I'm in my Senior year as a Biochemistry major with a 3.91 GPA. Got several extracurricular activities under my belt (part-time jobs, teaching/tutoring, sports, honors clubs).
I've just recently even heard of Patent Lawyers and I believe that it sounds like a career I would enjoy pursuing. I've got a connection with one of the top patent lawyers in my area and plan to meet with him soon but I wanted to get some ideas on my options...
A. Take a year to work in a related field, then go to law School.
B. Take an extra year to get a minor in physics, possibly do some research, and do an internship, then go to law school.
C. Take a year to work in a related field, then get a masters degree in some sort of Engineering, then go to law School.
D. Take a year to work in a related field, then get a PhD in Biochemistry, then go to law school.
E. Any sort of combination of these things.
I really don't want to get a PhD in Biochemistry... I just really do not want to be in school that long and I don't want to put off my career for that long but if that is the best option I'll do it. I'd prefer to take this year then go directly to law school but I don't want that to come back to haunt me in the future if that isn't my best option. I'm thinking staying for a year and getting a minor in physics, with my degree in Biochemistry and my experience in research with an internship at a patent law firm could be enough to score a good Patent Litigation spot down the road...?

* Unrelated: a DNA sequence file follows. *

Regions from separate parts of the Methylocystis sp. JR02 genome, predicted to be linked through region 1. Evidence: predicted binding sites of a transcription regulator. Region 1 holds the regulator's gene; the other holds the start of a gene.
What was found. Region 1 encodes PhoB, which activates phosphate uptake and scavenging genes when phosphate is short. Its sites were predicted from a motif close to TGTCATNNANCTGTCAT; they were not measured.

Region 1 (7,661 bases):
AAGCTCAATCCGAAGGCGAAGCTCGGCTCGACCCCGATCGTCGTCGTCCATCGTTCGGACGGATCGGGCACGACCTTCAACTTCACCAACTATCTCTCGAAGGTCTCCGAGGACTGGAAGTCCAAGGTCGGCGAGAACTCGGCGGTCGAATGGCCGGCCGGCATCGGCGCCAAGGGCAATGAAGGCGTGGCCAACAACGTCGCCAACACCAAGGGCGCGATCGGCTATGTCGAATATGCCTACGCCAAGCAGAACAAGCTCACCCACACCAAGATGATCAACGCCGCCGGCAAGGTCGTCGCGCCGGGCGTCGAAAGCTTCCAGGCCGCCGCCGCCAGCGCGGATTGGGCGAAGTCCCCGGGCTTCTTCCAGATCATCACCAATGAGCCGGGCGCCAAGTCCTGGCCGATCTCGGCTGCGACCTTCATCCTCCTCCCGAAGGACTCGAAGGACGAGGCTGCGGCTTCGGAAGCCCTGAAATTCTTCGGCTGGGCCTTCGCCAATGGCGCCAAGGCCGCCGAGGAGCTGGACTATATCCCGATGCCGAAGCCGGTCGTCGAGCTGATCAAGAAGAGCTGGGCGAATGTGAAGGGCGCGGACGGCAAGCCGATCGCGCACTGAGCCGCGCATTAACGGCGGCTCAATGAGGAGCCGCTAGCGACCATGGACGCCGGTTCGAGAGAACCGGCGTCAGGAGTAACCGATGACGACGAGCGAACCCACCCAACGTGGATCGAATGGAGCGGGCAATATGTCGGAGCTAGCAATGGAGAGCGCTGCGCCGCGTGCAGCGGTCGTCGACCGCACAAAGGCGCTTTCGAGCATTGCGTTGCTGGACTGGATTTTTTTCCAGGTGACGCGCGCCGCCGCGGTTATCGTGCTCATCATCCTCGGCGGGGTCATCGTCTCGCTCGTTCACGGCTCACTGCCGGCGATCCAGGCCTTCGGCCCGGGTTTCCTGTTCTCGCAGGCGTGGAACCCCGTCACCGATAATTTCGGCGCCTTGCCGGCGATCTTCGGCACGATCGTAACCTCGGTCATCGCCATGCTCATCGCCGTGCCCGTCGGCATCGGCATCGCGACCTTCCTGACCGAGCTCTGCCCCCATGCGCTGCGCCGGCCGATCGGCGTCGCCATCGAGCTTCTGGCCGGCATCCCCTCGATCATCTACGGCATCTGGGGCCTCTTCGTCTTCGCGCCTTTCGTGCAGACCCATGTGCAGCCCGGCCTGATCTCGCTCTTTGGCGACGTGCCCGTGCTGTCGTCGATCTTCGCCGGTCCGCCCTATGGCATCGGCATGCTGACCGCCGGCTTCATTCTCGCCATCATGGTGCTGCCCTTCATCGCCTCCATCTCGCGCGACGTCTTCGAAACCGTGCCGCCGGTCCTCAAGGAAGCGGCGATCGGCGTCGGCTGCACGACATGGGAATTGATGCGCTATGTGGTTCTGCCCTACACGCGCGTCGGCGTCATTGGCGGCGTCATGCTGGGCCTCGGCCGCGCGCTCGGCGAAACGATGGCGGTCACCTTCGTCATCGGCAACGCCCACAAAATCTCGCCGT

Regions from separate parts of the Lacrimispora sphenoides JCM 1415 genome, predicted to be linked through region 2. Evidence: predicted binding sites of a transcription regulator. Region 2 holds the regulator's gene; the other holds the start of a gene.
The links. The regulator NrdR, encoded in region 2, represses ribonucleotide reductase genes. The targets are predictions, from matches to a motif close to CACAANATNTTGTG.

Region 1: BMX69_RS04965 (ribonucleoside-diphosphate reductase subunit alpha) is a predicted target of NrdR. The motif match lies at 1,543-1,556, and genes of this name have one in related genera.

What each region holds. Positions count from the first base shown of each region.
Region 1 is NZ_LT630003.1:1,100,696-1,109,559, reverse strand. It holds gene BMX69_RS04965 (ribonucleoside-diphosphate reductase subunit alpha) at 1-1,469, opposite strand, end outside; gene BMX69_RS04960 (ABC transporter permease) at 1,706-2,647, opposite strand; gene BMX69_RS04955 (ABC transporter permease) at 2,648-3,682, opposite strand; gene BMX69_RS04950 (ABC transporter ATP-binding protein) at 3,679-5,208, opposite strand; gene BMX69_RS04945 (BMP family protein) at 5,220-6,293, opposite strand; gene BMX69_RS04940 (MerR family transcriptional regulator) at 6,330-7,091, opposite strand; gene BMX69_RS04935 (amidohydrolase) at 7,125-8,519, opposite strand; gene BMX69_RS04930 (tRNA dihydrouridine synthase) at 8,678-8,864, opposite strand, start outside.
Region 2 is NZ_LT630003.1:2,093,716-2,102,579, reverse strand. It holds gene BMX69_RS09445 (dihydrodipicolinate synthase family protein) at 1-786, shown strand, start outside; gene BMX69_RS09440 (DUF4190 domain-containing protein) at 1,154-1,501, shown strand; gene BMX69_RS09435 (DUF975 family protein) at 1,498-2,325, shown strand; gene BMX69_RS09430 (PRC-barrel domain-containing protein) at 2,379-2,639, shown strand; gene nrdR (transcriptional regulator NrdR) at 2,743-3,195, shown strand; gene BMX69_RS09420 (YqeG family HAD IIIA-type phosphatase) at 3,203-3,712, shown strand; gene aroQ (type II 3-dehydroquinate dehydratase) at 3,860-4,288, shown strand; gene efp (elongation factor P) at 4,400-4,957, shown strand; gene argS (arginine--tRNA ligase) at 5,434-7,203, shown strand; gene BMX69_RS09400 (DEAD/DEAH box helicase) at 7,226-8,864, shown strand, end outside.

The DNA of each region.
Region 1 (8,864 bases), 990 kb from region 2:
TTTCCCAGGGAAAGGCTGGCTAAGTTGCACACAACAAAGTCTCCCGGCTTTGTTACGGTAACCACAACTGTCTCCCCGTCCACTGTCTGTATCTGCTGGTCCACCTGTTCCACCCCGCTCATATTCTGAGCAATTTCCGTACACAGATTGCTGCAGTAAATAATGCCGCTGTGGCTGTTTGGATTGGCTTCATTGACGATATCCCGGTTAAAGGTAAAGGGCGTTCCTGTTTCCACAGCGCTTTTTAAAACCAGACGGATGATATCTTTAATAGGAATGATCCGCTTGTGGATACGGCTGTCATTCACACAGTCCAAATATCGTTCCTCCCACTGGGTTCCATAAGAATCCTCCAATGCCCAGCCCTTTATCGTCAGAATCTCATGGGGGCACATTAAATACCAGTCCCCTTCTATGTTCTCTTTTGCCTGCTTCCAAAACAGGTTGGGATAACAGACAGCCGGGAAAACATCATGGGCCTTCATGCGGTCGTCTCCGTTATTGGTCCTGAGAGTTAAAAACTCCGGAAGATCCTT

What are your opinions?
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I say this one.Wulfz wrote:A. Take a year to work in a related field, then go to law School
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Locked because you already have another topic for this.
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